Ms. Bailey, speaking at a news conference in Phoenix, called the new labeling system “the most ambitious revision of food and beverage labels” since the 1990 law that established the now-familiar Nutrition Facts box that appears on the back or side of packaged foods.

The plan unveiled Monday, called Nutrition Keys, calls for the front of food packages to display a series of icons that show four basic nutrients: calories, saturated fat, sodium and sugars.

In that aspect, it responds to a federal Institute of Medicine report last year that recommended that front labels emphasize nutrients that consumers should limit because of their contribution to obesity and heart disease, major public health problems.

But the institute’s report discouraged including positive nutrients on the label because they might confuse consumers and encourage manufacturers to fortify foods unnecessarily with vitamins or other ingredients.

The industry plan allows manufacturers to display as many as two “nutrients to encourage” on each package, from a list of eight — potassium, fiber, vitamin A, vitamin C, vitamin D, calcium, iron and protein.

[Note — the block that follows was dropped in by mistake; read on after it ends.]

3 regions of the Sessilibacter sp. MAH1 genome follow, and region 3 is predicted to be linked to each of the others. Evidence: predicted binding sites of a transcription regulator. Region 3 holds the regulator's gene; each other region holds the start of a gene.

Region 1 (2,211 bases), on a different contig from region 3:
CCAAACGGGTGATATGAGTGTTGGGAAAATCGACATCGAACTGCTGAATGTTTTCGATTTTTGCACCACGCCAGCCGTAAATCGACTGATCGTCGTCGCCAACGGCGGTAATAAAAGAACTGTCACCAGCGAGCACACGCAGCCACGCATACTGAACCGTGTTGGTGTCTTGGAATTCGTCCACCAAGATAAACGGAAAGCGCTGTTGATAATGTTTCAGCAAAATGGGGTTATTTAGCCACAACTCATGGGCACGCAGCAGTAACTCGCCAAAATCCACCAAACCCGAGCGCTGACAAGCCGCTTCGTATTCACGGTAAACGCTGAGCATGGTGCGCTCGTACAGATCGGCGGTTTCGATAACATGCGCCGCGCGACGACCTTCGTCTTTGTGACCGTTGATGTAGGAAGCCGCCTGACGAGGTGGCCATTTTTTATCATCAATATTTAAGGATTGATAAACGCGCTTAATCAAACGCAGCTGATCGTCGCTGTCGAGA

The labeling system was developed by the Grocery Manufacturers Association and the Food Marketing Institute, a trade group that represents retailers, who often contract with food makers to create store brands. The groups said their members, which include a vast majority of food manufacturers and retailers, would begin using the new labels in the coming months. In the fall, they plan to begin a $50 million advertising campaign to promote the initiative.

The industry announcement was the latest episode in a tug of war over how to convey important nutrition facts in a simple, easy-to-understand way on the front of packaged foods.

Two years ago, the industry abandoned a labeling initiative, called Smart Choices, after the F.D.A. said it might mislead consumers. The campaign was criticized for promoting sugary cereals like Froot Loops as a healthy choice.

The F.D.A. then said it would recommend the best way to provide nutrition facts to consumers. The industry’s talks with the administration began last year.

The F.D.A. has said it was interested in a British labeling system using a traffic signal logo to show favorable (green) and unfavorable (red) nutrient content. Industry, however, has resisted such a display, which it fears might drive away consumers.

David A. Kessler, a former F.D.A. commissioner, said the industry should wait for the government to set labeling rules. “What the industry is proposing can make something look healthier than it really is,” he said.

Asked why the industry was proceeding with the labeling plan now, without waiting for the F.D.A. to complete its guidelines, Leslie G. Sarasin, the chief executive of the Food Marketing Institute, said the matter was too urgent to wait.

She added, “Another reason for our quick action on this is that the first lady asked us to do it.”

Sheryl Gay Stolberg contributed reporting.

A version of this article appeared in print on January 25, 2011, on page